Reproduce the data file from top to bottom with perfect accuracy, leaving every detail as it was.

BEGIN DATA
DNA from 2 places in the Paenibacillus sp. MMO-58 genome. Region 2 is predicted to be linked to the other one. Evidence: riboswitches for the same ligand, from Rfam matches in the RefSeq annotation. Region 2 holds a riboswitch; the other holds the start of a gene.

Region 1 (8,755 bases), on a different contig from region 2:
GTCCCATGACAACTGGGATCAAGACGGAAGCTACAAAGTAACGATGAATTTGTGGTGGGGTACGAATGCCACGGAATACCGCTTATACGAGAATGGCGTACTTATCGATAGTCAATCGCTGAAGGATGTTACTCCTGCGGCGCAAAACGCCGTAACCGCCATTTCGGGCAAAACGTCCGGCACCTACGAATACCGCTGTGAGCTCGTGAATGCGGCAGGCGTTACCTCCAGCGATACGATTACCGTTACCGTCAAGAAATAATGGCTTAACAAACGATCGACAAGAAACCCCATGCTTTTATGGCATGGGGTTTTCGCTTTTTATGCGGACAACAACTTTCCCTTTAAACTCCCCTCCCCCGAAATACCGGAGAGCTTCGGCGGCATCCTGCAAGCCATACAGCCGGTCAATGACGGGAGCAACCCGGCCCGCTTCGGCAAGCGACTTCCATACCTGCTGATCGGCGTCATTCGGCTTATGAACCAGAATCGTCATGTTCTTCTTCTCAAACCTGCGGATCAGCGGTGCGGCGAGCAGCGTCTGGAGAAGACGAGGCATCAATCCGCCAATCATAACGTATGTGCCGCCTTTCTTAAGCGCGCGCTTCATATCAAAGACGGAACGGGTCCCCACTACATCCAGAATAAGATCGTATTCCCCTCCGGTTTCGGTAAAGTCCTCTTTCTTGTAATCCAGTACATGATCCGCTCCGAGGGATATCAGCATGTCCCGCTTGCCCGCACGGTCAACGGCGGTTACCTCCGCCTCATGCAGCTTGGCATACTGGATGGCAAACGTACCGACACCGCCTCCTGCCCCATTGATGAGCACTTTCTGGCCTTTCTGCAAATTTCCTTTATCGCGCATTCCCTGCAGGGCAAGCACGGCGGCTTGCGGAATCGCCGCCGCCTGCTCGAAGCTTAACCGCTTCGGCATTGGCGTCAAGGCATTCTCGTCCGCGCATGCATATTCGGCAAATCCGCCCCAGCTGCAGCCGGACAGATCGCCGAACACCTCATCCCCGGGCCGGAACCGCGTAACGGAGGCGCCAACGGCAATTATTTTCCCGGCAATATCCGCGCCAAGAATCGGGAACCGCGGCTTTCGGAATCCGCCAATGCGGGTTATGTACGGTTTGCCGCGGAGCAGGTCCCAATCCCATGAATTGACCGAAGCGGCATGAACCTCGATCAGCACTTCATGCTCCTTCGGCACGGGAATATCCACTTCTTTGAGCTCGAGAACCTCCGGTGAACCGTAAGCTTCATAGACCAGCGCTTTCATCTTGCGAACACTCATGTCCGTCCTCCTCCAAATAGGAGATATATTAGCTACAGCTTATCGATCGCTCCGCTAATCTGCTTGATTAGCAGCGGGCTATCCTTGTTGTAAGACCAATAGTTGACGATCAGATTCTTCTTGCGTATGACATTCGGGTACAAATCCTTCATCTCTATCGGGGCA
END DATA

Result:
DNA from 2 places in the Paenibacillus sp. MMO-58 genome. Region 2 is predicted to be linked to the other one. Evidence: riboswitches for the same ligand, from Rfam matches in the RefSeq annotation. Region 2 holds a riboswitch; the other holds the start of a gene.

Region 1 (8,755 bases), on a different contig from region 2:
GTCCCATGACAACTGGGATCAAGACGGAAGCTACAAAGTAACGATGAATTTGTGGTGGGGTACGAATGCCACGGAATACCGCTTATACGAGAATGGCGTACTTATCGATAGTCAATCGCTGAAGGATGTTACTCCTGCGGCGCAAAACGCCGTAACCGCCATTTCGGGCAAAACGTCCGGCACCTACGAATACCGCTGTGAGCTCGTGAATGCGGCAGGCGTTACCTCCAGCGATACGATTACCGTTACCGTCAAGAAATAATGGCTTAACAAACGATCGACAAGAAACCCCATGCTTTTATGGCATGGGGTTTTCGCTTTTTATGCGGACAACAACTTTCCCTTTAAACTCCCCTCCCCCGAAATACCGGAGAGCTTCGGCGGCATCCTGCAAGCCATACAGCCGGTCAATGACGGGAGCAACCCGGCCCGCTTCGGCAAGCGACTTCCATACCTGCTGATCGGCGTCATTCGGCTTATGAACCAGAATCGTCATGTTCTTCTTCTCAAACCTGCGGATCAGCGGTGCGGCGAGCAGCGTCTGGAGAAGACGAGGCATCAATCCGCCAATCATAACGTATGTGCCGCCTTTCTTAAGCGCGCGCTTCATATCAAAGACGGAACGGGTCCCCACTACATCCAGAATAAGATCGTATTCCCCTCCGGTTTCGGTAAAGTCCTCTTTCTTGTAATCCAGTACATGATCCGCTCCGAGGGATATCAGCATGTCCCGCTTGCCCGCACGGTCAACGGCGGTTACCTCCGCCTCATGCAGCTTGGCATACTGGATGGCAAACGTACCGACACCGCCTCCTGCCCCATTGATGAGCACTTTCTGGCCTTTCTGCAAATTTCCTTTATCGCGCATTCCCTGCAGGGCAAGCACGGCGGCTTGCGGAATCGCCGCCGCCTGCTCGAAGCTTAACCGCTTCGGCATTGGCGTCAAGGCATTCTCGTCCGCGCATGCATATTCGGCAAATCCGCCCCAGCTGCAGCCGGACAGATCGCCGAACACCTCATCCCCGGGCCGGAACCGCGTAACGGAGGCGCCAACGGCAATTATTTTCCCGGCAATATCCGCGCCAAGAATCGGGAACCGCGGCTTTCGGAATCCGCCAATGCGGGTTATGTACGGTTTGCCGCGGAGCAGGTCCCAATCCCATGAATTGACCGAAGCGGCATGAACCTCGATCAGCACTTCATGCTCCTTCGGCACGGGAATATCCACTTCTTTGAGCTCGAGAACCTCCGGTGAACCGTAAGCTTCATAGACCAGCGCTTTCATCTTGCGAACACTCATGTCCGTCCTCCTCCAAATAGGAGATATATTAGCTACAGCTTATCGATCGCTCCGCTAATCTGCTTGATTAGCAGCGGGCTATCCTTGTTGTAAGACCAATAGTTGACGATCAGATTCTTCTTGCGTATGACATTCGGGTACAAATCCTTCATCTCTATCGGGGCA